Got MLK? March and Festival on Jan. 20


Luci Garza, Staffer

On the third Monday of every January, thousands of Austinites march from the MLK statue on the University of Texas (UT) campus to the Texas Capitol to commemorate activist Dr. Martin Luther King Jr.. Since 1986, his birthday has been marked as a federal holiday across the country to acknowledge his national impact. People now annually take to the streets in a series of peaceful marches in his honor, supporting the communities he strived to create.
In Austin, the march started at UT’s MLK statue and ended with a festival at Huston Tillotson University (HTU), the only historically black college in Austin. Kalayah Tillmen, a junior at Huston Tillotson University, has marched for the past three years. Tillmen is not a local Austinite, which she said made marching a whole new experience. According to Tillmen, there are very few events like the MLK march in her hometown of Dallas.
“At the time, I wasn’t in an organization, but I was looking to be in one,” Tillmen said. “So when I marched, I saw the unity and community that it created, and I said to myself, I want to be a part of that. That’s why I come every year.”
Erika Knox, the vice president of the Austin chapter of the Huston-Tillotson International Alumni Association (HTIAA) and Huston-Tillotson University (HTU) class of 2005 cheerleader, has been marching for over 20 years. She said the university makes it a big deal to march, mostly because many people at the university help run the march. Past alumni march even after they have graduated.
“I started in 2001-2002,” Knox said. “In our cheerleading squad we actually had organizations, and it was part of our community service to go out and get people to come and participate in the march.”
According to Tillmen, HTU students find a sense of community and unity in marching for Dr. King. Knox said it’s a good way to see old friends and find people who are sincere and committed.
“It started out as a way to get a way to get community service,” Knox said. “Then it became a way for me to be able to see people who are actually marching, not only because it’s MLK day, but they are marching for the injustices—racism and same-gender rights and all of that—and they are putting out that lightness and darkness that Dr. King actually spoke about in his address at Washington D.C.”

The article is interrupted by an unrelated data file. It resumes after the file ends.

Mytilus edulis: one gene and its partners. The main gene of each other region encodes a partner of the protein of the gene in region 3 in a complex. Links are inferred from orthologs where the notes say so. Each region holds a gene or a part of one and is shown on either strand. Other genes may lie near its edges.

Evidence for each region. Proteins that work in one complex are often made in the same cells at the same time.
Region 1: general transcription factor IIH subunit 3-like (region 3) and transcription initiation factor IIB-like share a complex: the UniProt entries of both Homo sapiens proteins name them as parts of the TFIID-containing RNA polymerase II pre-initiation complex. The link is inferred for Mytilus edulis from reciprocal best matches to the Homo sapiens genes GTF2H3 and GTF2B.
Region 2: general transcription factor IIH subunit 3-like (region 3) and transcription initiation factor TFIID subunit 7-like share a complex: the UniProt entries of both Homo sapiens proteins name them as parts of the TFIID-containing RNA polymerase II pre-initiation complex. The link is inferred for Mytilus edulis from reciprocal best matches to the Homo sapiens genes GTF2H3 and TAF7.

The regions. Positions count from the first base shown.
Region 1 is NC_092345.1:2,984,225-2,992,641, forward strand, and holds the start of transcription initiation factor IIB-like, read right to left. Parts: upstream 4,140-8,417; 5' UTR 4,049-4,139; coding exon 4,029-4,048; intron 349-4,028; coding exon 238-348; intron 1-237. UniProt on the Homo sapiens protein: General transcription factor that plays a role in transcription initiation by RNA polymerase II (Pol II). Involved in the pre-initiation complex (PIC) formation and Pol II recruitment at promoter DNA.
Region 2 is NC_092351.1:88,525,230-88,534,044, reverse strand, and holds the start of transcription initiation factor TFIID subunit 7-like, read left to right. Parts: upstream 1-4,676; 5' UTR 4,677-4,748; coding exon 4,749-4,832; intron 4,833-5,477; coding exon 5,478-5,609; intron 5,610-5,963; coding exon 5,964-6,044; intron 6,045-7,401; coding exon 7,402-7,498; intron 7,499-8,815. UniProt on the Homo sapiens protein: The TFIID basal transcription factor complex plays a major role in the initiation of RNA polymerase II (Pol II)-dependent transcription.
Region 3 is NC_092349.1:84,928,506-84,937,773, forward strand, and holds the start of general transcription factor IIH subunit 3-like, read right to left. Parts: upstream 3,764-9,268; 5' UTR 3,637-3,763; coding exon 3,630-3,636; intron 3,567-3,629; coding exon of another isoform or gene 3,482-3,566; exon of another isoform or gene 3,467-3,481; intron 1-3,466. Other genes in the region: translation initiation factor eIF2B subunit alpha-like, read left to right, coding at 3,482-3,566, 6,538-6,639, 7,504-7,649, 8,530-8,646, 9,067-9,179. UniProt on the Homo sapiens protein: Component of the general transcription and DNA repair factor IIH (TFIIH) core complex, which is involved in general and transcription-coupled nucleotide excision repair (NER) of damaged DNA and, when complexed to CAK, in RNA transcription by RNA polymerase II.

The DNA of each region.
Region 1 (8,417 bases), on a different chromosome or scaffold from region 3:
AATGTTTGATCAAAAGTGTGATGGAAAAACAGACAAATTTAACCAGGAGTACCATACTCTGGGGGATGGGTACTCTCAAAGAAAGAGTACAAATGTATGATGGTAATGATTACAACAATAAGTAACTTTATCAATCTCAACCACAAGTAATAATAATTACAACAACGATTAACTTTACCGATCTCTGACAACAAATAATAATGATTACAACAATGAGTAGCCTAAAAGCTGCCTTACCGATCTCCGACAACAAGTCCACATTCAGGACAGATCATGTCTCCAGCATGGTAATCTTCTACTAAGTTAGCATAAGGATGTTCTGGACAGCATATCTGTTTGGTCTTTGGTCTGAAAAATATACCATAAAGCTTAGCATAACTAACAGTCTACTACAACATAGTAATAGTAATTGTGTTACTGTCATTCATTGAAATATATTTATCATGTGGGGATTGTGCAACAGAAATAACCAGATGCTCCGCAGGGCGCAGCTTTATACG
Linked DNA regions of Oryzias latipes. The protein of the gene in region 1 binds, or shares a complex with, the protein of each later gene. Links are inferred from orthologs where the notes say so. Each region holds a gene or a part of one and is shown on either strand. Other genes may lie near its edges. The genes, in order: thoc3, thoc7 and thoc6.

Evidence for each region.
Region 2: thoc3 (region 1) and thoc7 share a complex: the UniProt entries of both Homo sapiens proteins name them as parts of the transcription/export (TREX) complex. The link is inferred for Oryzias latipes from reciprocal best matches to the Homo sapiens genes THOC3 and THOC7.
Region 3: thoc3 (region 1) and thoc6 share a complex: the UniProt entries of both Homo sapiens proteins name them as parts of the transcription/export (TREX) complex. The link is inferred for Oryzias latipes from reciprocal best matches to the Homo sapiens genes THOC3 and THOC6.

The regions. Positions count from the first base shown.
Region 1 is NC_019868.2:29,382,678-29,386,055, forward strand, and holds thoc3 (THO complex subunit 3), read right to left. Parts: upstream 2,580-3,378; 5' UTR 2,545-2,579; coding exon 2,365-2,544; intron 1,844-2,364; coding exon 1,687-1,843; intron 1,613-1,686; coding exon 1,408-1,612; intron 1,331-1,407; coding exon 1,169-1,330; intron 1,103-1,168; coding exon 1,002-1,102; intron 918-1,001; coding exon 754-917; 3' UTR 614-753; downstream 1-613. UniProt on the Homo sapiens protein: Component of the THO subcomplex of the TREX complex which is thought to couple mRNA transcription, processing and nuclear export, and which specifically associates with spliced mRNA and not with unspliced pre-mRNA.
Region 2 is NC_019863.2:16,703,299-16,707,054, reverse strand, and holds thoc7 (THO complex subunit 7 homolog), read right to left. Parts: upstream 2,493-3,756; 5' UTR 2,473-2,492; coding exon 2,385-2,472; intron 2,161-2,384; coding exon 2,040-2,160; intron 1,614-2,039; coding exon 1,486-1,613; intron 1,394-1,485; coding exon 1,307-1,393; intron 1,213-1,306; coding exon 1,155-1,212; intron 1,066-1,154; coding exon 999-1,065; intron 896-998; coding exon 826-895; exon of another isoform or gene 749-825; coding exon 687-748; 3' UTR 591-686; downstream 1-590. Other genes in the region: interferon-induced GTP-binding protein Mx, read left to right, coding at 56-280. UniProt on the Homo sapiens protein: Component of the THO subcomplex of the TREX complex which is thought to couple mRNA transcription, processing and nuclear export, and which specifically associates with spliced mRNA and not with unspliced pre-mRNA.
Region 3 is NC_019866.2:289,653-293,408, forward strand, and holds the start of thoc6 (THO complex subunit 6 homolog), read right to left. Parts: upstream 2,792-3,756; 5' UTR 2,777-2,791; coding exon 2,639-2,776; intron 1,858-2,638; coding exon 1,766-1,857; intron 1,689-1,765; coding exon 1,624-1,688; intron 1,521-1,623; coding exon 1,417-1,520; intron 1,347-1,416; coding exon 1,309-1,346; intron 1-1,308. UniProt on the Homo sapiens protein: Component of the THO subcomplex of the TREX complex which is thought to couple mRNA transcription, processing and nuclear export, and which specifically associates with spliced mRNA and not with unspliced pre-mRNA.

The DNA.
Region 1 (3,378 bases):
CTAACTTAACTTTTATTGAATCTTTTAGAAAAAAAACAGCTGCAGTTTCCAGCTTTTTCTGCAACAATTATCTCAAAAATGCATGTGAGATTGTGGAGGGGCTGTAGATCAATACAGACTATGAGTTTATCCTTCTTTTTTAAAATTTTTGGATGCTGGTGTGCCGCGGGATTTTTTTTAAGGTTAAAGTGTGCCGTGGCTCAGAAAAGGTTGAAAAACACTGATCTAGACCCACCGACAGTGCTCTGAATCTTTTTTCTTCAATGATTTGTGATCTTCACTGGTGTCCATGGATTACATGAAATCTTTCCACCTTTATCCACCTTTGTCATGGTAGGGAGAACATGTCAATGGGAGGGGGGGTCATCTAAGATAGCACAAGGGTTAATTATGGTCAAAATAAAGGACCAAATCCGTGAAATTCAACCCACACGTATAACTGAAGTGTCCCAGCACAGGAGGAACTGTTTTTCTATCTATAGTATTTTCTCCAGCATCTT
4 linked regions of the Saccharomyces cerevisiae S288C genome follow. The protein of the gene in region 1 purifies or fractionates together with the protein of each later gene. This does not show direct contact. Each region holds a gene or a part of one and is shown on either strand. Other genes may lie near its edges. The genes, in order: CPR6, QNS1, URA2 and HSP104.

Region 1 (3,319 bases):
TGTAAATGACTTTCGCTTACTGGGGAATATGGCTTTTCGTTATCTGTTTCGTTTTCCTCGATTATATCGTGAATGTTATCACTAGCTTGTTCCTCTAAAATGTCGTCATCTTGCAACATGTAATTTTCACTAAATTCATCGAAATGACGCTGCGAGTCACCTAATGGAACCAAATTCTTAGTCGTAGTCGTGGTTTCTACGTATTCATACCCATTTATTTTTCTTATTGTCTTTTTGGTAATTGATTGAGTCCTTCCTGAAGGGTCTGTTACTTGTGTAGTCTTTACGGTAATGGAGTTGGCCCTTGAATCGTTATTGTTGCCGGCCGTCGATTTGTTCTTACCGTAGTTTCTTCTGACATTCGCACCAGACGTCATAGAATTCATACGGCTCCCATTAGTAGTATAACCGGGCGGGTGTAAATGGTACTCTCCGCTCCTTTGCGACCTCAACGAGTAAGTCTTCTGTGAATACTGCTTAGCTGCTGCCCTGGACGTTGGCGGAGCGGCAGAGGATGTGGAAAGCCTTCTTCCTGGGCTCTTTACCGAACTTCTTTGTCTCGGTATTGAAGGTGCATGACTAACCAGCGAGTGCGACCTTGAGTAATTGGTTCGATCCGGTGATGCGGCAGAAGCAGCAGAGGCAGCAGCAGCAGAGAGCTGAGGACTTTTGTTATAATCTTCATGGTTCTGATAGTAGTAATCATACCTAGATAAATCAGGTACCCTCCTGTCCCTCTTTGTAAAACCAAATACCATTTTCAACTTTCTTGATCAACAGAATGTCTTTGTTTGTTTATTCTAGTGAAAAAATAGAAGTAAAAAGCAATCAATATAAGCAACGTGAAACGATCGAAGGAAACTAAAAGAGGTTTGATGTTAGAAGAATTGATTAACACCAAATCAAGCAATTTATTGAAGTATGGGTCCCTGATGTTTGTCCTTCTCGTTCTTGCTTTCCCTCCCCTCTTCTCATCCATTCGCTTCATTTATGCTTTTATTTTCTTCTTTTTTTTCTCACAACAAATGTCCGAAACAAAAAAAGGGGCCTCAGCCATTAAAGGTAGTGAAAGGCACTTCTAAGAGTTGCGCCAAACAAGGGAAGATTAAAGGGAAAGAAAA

Beyond a march and a festival dedicated to Martin Luther King Jr., Austin is also home to a non-profit heritage foundation named after Dr. King. The foundation is made up of a group of ten volunteers who work to plan the march each year. The organization also works to give out scholarships to eight of the best and brightest students nominated through numerous programs. Carol Wright, who is the chair of the Austin Area Heritage Council, has been overseeing every part of the foundation for over 20 years.
“Almost everybody who is a member of the Heritage Council has been a part of the Heritage Council for over five years, some ten, so everybody pretty much understands what their role is,” Wright said.
The process of planning the march starts in September, but the march itself doesn’t happen until the following January. The date of the march needs to be picked beforehand, as well as all the venues, routes, bands, singers, food trucks and speakers who will be chosen and hired for the ceremony.
“The process is to confirm the site at UT where we kick off the march at the MLK statue, and then we go from there to the capitol,” Wright said. “It’s not just a given that we’re automatically going to be able to go to those spots. We work with the coordinators for each of those spots to confirm and submit.”
There are multiple competitions for younger children that offer college scholarships. There is a separate category for teens to be nominated and selected for the chance to impact their college future, with sponsors such as Seton Healthcare.
“We give away three $2000 scholarships and five $1500 scholarships every year, which are provided by our sponsors Seton Healthcare and Applied Materials,” Wright said. “Somebody from their organization comes and gets up on stage and hands out the scholarships as the kids are announced. It’s a pretty good diverse group of students that are nominated, too.”
Since Martin Luther King Jr.’s first march in support of African-American civil rights in 1968, the world has peacefully followed by holding marches in continuation of his work.
“This is the largest I have ever seen it,” Tillmen said. “The march becomes more and more well known in Austin, so as the years pass, more and more people rack up in attendance. It truly feels like we are with Dr. King when we are marching.”